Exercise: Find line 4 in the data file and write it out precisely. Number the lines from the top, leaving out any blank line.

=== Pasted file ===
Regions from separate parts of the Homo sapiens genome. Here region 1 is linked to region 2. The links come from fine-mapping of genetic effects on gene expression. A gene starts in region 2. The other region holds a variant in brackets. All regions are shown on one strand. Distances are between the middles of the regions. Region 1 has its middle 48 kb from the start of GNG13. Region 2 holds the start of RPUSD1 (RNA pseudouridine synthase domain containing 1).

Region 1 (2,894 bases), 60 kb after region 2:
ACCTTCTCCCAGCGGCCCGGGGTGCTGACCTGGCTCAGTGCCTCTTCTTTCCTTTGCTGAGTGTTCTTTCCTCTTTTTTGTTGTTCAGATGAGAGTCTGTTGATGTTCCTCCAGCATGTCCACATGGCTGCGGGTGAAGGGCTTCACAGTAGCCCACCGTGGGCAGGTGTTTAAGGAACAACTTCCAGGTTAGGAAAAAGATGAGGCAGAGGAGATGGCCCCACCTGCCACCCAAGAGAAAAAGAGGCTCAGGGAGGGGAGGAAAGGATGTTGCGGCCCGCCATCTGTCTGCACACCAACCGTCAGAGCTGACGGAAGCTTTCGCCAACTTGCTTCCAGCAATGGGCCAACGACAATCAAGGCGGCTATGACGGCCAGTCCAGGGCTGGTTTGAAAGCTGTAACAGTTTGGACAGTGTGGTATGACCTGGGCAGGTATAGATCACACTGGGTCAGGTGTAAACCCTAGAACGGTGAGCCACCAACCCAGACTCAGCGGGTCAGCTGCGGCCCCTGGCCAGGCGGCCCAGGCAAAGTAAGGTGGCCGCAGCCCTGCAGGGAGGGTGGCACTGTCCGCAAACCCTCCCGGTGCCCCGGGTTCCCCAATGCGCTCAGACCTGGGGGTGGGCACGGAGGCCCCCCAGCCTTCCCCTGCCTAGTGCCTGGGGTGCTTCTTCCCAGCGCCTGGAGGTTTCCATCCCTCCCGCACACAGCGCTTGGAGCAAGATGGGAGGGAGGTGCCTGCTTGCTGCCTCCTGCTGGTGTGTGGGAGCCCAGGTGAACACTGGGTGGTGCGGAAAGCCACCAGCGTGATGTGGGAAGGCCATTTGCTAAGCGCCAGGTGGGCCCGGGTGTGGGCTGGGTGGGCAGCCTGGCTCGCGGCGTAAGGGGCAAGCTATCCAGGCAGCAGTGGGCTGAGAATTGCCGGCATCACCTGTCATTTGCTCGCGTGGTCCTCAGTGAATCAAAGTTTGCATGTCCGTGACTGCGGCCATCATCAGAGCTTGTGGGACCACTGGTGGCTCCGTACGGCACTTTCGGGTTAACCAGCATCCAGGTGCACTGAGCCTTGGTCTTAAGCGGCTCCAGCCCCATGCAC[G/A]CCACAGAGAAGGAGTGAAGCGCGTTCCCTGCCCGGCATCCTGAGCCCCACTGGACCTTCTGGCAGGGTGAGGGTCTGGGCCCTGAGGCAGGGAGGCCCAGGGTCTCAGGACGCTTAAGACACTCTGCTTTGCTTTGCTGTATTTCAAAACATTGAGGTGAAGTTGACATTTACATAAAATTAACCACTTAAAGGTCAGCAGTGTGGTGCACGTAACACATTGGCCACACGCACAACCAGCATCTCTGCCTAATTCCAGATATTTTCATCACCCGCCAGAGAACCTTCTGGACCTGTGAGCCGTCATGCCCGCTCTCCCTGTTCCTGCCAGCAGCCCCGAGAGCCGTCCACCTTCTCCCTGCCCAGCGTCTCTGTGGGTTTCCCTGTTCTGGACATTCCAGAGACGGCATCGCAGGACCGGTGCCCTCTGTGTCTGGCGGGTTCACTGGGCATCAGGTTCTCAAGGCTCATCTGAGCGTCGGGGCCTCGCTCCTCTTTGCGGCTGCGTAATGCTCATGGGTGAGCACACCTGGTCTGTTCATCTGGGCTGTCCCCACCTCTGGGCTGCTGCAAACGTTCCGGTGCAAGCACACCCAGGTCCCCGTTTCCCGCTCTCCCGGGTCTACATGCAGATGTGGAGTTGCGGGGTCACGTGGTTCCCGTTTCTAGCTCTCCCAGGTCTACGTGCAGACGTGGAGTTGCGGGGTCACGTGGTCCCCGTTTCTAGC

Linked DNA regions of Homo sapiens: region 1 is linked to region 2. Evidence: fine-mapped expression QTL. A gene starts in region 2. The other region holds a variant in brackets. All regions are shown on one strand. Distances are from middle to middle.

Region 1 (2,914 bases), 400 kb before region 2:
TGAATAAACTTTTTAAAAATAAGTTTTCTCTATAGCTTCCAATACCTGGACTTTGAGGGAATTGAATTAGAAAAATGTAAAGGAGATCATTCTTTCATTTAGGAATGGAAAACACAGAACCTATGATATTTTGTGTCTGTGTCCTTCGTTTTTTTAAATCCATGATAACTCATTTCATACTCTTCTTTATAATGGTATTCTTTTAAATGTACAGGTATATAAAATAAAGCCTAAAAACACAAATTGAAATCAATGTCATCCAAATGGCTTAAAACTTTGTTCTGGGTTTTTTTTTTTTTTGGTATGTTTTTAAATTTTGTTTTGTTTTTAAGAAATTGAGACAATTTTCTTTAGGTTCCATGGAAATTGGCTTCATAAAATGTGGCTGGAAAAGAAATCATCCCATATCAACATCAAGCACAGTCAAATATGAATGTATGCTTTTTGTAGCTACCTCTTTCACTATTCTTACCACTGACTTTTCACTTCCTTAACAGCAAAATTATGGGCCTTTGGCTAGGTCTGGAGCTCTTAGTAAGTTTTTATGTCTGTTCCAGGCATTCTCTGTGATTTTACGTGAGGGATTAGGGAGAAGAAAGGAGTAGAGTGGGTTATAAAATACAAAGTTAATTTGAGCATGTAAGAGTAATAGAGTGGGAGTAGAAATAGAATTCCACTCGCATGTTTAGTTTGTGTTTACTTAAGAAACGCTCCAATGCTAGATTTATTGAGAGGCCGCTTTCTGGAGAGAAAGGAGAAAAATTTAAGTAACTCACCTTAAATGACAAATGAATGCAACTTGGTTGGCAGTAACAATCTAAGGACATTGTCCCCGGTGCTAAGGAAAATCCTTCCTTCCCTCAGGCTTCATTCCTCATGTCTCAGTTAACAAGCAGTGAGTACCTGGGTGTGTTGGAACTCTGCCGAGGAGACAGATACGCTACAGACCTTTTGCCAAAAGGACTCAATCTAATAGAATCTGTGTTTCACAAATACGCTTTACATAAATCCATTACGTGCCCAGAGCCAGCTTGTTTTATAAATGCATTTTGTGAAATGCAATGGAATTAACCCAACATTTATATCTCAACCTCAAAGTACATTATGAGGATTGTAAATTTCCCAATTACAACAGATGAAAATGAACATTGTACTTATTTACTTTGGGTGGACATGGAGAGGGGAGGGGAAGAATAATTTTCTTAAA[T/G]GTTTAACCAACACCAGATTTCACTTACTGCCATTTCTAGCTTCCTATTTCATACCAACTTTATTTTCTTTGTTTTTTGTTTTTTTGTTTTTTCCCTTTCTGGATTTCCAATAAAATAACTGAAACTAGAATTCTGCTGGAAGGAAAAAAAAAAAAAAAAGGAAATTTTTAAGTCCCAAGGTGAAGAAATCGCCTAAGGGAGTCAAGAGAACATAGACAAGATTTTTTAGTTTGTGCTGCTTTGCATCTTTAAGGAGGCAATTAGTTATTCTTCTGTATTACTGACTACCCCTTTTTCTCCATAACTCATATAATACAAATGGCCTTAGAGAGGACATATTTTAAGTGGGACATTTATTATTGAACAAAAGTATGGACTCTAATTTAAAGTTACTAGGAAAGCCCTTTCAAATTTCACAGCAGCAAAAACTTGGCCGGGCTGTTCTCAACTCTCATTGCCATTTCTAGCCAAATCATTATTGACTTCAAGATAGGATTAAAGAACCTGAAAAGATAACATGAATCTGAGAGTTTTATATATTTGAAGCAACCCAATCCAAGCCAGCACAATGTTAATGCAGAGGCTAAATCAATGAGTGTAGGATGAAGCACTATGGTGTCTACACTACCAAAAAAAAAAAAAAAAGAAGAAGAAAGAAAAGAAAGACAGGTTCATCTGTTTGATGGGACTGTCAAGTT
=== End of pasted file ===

Linked DNA regions of Homo sapiens: region 1 is linked to region 2. Evidence: fine-mapped expression QTL. A gene starts in region 2. The other region holds a variant in brackets. All regions are shown on one strand. Distances are from middle to middle.